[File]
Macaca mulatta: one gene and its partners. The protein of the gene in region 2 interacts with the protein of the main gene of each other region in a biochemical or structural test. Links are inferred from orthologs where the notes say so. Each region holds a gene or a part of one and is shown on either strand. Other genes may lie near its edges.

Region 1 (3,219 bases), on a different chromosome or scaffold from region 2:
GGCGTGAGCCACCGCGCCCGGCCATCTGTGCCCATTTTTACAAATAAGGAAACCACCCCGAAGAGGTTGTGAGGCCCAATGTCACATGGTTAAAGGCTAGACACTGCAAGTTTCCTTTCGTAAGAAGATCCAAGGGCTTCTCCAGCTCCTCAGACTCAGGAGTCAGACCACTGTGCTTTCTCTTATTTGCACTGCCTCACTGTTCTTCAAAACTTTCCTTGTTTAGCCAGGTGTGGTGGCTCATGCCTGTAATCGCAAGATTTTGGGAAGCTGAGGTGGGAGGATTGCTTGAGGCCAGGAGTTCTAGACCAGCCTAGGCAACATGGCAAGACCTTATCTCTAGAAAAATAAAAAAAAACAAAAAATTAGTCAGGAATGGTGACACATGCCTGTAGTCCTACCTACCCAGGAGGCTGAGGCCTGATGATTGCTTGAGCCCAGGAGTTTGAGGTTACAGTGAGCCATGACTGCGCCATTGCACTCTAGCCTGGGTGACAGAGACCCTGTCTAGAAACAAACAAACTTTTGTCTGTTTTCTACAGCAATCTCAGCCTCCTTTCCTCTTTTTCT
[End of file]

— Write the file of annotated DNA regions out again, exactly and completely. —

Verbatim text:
Macaca mulatta: one gene and its partners. The protein of the gene in region 2 interacts with the protein of the main gene of each other region in a biochemical or structural test. Links are inferred from orthologs where the notes say so. Each region holds a gene or a part of one and is shown on either strand. Other genes may lie near its edges.

Region 1 (3,219 bases), on a different chromosome or scaffold from region 2:
GGCGTGAGCCACCGCGCCCGGCCATCTGTGCCCATTTTTACAAATAAGGAAACCACCCCGAAGAGGTTGTGAGGCCCAATGTCACATGGTTAAAGGCTAGACACTGCAAGTTTCCTTTCGTAAGAAGATCCAAGGGCTTCTCCAGCTCCTCAGACTCAGGAGTCAGACCACTGTGCTTTCTCTTATTTGCACTGCCTCACTGTTCTTCAAAACTTTCCTTGTTTAGCCAGGTGTGGTGGCTCATGCCTGTAATCGCAAGATTTTGGGAAGCTGAGGTGGGAGGATTGCTTGAGGCCAGGAGTTCTAGACCAGCCTAGGCAACATGGCAAGACCTTATCTCTAGAAAAATAAAAAAAAACAAAAAATTAGTCAGGAATGGTGACACATGCCTGTAGTCCTACCTACCCAGGAGGCTGAGGCCTGATGATTGCTTGAGCCCAGGAGTTTGAGGTTACAGTGAGCCATGACTGCGCCATTGCACTCTAGCCTGGGTGACAGAGACCCTGTCTAGAAACAAACAAACTTTTGTCTGTTTTCTACAGCAATCTCAGCCTCCTTTCCTCTTTTTCT